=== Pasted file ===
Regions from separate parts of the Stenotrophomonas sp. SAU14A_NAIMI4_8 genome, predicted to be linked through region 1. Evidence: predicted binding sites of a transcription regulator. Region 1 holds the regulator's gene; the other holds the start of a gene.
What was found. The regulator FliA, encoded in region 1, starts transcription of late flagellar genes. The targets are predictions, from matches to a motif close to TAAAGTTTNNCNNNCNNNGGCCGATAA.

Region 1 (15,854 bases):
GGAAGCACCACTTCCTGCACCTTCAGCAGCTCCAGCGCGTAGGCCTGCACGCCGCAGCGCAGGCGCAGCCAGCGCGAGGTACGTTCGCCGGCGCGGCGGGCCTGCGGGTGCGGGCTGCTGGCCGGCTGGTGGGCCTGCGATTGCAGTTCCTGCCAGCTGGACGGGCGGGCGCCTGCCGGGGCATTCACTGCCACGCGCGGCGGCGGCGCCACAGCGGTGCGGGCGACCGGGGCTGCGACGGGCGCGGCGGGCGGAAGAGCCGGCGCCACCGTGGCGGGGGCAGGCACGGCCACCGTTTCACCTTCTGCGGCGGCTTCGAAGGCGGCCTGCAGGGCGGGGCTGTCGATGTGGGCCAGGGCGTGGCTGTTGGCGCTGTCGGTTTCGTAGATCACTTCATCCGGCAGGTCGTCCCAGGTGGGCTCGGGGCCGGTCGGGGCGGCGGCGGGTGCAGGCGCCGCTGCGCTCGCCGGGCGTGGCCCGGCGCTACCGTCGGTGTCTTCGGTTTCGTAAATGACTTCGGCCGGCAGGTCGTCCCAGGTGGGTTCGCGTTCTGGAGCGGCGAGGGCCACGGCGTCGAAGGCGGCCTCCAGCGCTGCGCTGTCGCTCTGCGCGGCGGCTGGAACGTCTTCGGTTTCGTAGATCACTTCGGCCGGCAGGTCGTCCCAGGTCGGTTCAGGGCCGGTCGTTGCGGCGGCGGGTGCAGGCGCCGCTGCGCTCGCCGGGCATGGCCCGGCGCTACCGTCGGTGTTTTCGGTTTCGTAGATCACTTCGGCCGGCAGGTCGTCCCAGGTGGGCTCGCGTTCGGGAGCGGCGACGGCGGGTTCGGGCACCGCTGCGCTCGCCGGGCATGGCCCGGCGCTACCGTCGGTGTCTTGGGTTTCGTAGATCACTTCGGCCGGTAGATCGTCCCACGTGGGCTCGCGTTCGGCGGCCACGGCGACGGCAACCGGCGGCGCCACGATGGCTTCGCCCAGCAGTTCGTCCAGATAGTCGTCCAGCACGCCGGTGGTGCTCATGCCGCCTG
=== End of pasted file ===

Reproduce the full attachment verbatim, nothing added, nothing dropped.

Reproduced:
Regions from separate parts of the Stenotrophomonas sp. SAU14A_NAIMI4_8 genome, predicted to be linked through region 1. Evidence: predicted binding sites of a transcription regulator. Region 1 holds the regulator's gene; the other holds the start of a gene.
What was found. The regulator FliA, encoded in region 1, starts transcription of late flagellar genes. The targets are predictions, from matches to a motif close to TAAAGTTTNNCNNNCNNNGGCCGATAA.

Region 1 (15,854 bases):
GGAAGCACCACTTCCTGCACCTTCAGCAGCTCCAGCGCGTAGGCCTGCACGCCGCAGCGCAGGCGCAGCCAGCGCGAGGTACGTTCGCCGGCGCGGCGGGCCTGCGGGTGCGGGCTGCTGGCCGGCTGGTGGGCCTGCGATTGCAGTTCCTGCCAGCTGGACGGGCGGGCGCCTGCCGGGGCATTCACTGCCACGCGCGGCGGCGGCGCCACAGCGGTGCGGGCGACCGGGGCTGCGACGGGCGCGGCGGGCGGAAGAGCCGGCGCCACCGTGGCGGGGGCAGGCACGGCCACCGTTTCACCTTCTGCGGCGGCTTCGAAGGCGGCCTGCAGGGCGGGGCTGTCGATGTGGGCCAGGGCGTGGCTGTTGGCGCTGTCGGTTTCGTAGATCACTTCATCCGGCAGGTCGTCCCAGGTGGGCTCGGGGCCGGTCGGGGCGGCGGCGGGTGCAGGCGCCGCTGCGCTCGCCGGGCGTGGCCCGGCGCTACCGTCGGTGTCTTCGGTTTCGTAAATGACTTCGGCCGGCAGGTCGTCCCAGGTGGGTTCGCGTTCTGGAGCGGCGAGGGCCACGGCGTCGAAGGCGGCCTCCAGCGCTGCGCTGTCGCTCTGCGCGGCGGCTGGAACGTCTTCGGTTTCGTAGATCACTTCGGCCGGCAGGTCGTCCCAGGTCGGTTCAGGGCCGGTCGTTGCGGCGGCGGGTGCAGGCGCCGCTGCGCTCGCCGGGCATGGCCCGGCGCTACCGTCGGTGTTTTCGGTTTCGTAGATCACTTCGGCCGGCAGGTCGTCCCAGGTGGGCTCGCGTTCGGGAGCGGCGACGGCGGGTTCGGGCACCGCTGCGCTCGCCGGGCATGGCCCGGCGCTACCGTCGGTGTCTTGGGTTTCGTAGATCACTTCGGCCGGTAGATCGTCCCACGTGGGCTCGCGTTCGGCGGCCACGGCGACGGCAACCGGCGGCGCCACGATGGCTTCGCCCAGCAGTTCGTCCAGATAGTCGTCCAGCACGCCGGTGGTGCTCATGCCGCCTG